When Haunt for Kinect was announced we regarded it as one of the first hardcore Kinect games to come out. The game was announced as a horror game and everyone thought it would be a core game for adults that would get a “mature” rating. Then, a few months later, the rating came in and it turned out Haunt received a “PG” rating! This caused an uproar in Kinect land as everyone immediately saw Haunt as a kiddie game that would only be fun for a younger audience. The question is: Is Haunt a core Kinect game that is fun for everyone to play, or is it really only for kids? I spend some quality time with the game and you’ll find the answer in this review!
Look mom, no rails!
The experience of playing Haunt can be most accurately compared to that of going through a Haunted House found at most traveling carnivals. The game takes place in a dark, eery lit haunted house that, even though the graphics are cartoony, really radiates that ambiance of a classic haunted mansion. The cool thing is that, just like with a traveling carnival, you get to move on your own through this house! The only other game where we have seen something like that so far is Rise of Nightmares and it is nice to see this sort of free-movement picked up in another game.
The movement through the house works quite well and the game mechanic used for this fits the theme perfectly! Holding up your right hand will act as if shining a flashlight, moving your hand around will move the flashlight and moving it into the edges of the screen will make your character look up and down and turn left and right. To move around you simply walk on the spot. This sounds like a very tiring thing but because the haunted mansion is built up out of small rooms and tight corridors you won’t be doing that much turning and walking. For those that might have trouble turning in those tight corridors there is even a simplified movement mode in which your character will automatically turn into corners. It all works surprisingly well!
The big question that most people probably will have is whether this game is scary or not. To answer this question I again will have to compare the game’s experience to that of a haunted house at a traveling carnival: The game will try to scare you in exactly the same way as those classic attraction will try to do. In the game you’ll find all kinds of cheesy stuff like pipes that suddenly spray gas at you, trapdoor that suddenly fly open, medieval armors that suddenly move and try to slash you, and a whole lot more of this stuff. The nice thing here is that there are plenty of objects in the game that could suddenly spring to live, but only a few of them do that. So the game is a little bit scary, but in a fun and silly way. It’s not the hardcore horror that some people might’ve been looking for, but it’s a great load of fun nonetheless.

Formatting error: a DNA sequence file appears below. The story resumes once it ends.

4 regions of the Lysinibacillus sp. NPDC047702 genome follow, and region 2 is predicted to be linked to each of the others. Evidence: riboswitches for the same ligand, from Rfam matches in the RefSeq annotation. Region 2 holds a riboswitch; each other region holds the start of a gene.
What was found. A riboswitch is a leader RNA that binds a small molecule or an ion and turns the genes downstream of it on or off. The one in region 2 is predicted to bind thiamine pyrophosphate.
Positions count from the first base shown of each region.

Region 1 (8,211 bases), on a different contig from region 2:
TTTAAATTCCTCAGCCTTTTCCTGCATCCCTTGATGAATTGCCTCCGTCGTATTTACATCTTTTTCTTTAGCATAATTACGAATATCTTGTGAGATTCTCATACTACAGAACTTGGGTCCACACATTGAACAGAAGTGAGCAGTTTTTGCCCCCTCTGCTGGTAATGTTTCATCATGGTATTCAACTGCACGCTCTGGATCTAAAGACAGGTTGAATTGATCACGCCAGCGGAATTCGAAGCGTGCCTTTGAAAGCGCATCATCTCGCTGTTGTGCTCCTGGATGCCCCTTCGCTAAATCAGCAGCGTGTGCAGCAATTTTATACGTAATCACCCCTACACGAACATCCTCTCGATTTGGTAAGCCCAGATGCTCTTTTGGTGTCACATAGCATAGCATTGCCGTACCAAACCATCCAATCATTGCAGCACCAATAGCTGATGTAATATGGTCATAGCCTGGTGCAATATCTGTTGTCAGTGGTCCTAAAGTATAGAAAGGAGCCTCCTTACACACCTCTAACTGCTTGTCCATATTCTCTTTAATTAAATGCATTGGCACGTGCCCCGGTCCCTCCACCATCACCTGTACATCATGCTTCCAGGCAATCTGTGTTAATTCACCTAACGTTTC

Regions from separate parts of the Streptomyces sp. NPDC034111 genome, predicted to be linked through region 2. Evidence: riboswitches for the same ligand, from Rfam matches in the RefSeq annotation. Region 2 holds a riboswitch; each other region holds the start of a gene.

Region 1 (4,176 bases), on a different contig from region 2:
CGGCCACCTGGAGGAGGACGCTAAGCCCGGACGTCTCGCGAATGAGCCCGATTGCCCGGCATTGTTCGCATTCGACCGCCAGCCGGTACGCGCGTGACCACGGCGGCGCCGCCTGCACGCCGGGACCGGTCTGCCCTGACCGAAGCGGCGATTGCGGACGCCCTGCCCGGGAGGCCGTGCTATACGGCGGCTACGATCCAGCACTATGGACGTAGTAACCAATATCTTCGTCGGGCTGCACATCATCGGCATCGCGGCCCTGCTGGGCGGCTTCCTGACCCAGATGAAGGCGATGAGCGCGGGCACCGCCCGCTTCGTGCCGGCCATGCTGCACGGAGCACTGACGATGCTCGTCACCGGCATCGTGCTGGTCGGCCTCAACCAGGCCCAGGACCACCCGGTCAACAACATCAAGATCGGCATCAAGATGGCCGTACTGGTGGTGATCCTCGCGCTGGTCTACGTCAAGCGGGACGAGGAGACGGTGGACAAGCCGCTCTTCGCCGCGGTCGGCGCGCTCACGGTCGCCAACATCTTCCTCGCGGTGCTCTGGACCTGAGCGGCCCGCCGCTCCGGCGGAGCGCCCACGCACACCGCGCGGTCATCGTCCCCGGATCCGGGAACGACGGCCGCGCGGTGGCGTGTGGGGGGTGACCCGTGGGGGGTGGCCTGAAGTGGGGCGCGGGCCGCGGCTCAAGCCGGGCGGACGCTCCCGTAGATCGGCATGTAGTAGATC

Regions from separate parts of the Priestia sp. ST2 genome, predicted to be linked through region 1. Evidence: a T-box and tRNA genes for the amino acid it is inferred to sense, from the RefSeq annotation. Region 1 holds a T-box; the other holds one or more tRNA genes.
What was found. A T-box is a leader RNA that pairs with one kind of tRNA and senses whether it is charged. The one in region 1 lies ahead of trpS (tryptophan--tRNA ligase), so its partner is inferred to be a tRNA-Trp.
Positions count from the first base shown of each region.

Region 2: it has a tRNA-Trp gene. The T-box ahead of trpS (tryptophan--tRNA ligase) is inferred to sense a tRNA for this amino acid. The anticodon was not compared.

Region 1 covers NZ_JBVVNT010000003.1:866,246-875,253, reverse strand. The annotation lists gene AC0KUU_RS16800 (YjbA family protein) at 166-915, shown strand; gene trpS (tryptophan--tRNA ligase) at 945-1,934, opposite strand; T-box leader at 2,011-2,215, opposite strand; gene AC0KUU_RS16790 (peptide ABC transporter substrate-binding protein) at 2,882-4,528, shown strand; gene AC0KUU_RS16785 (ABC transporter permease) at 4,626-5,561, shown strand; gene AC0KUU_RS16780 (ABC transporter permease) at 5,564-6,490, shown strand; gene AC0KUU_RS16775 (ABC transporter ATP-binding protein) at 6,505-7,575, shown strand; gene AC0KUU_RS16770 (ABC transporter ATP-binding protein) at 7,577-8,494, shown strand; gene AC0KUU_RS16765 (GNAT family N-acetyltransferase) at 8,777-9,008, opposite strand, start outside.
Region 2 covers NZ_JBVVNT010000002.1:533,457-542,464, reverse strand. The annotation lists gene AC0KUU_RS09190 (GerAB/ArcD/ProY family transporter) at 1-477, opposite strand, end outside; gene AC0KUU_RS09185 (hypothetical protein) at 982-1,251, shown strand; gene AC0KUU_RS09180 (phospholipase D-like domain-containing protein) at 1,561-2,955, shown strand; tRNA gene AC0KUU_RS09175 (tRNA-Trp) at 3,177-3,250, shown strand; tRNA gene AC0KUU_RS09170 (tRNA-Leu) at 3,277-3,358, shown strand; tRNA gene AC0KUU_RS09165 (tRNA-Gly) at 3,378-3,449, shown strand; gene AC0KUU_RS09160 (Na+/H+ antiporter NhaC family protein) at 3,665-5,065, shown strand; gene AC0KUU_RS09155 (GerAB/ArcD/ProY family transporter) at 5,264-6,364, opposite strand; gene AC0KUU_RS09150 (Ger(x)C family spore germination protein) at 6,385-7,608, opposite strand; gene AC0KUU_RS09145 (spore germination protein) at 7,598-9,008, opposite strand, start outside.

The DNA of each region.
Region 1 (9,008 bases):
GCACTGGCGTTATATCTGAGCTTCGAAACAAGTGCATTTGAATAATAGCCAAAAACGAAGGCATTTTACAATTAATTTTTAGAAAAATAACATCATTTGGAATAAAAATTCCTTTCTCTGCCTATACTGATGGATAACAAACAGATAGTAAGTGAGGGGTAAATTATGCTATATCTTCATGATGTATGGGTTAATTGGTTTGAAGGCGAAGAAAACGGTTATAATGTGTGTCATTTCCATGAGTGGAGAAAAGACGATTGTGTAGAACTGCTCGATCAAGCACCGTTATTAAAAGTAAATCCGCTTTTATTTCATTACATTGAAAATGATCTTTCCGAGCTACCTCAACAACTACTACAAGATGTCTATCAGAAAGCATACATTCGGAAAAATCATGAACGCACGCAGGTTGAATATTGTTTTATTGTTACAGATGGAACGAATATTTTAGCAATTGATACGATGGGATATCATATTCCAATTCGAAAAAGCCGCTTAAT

A hauntingly diverse experience
Inside the haunted mansion you’ll be guided along by “Benjy”, the owner of the house who somehow got himself trapped in the paintings of the mansion. Benjy, voiced by Tim Schafer, will give you tips on what to do next and will comment on your performance. The voice acting is superb and the dialog is full of jokes and funny remarks. Getting to a next area is always a pleasurable experience, because on entering you are most often welcomed by another strong piece of dialog by Tim Schafer.
The gameplay of Haunt mainly consist of finding items to open up pathways to new area’s. The mansion itself is not so big, but you’ll find yourself quite often in front of closed doors and other obstacles and you’ll have to backtrack to find the right items. This is not so much of a problem because the developer used clever ways to have different events happen when you go through areas you’ve already explored: You never know what will happen next! Along your hunt for items you’ll also encounter ghosts that have to be defeated for you to be able to continue. These encounters won’t require you to move around but will have you perform a series of quick-time events to defeat them.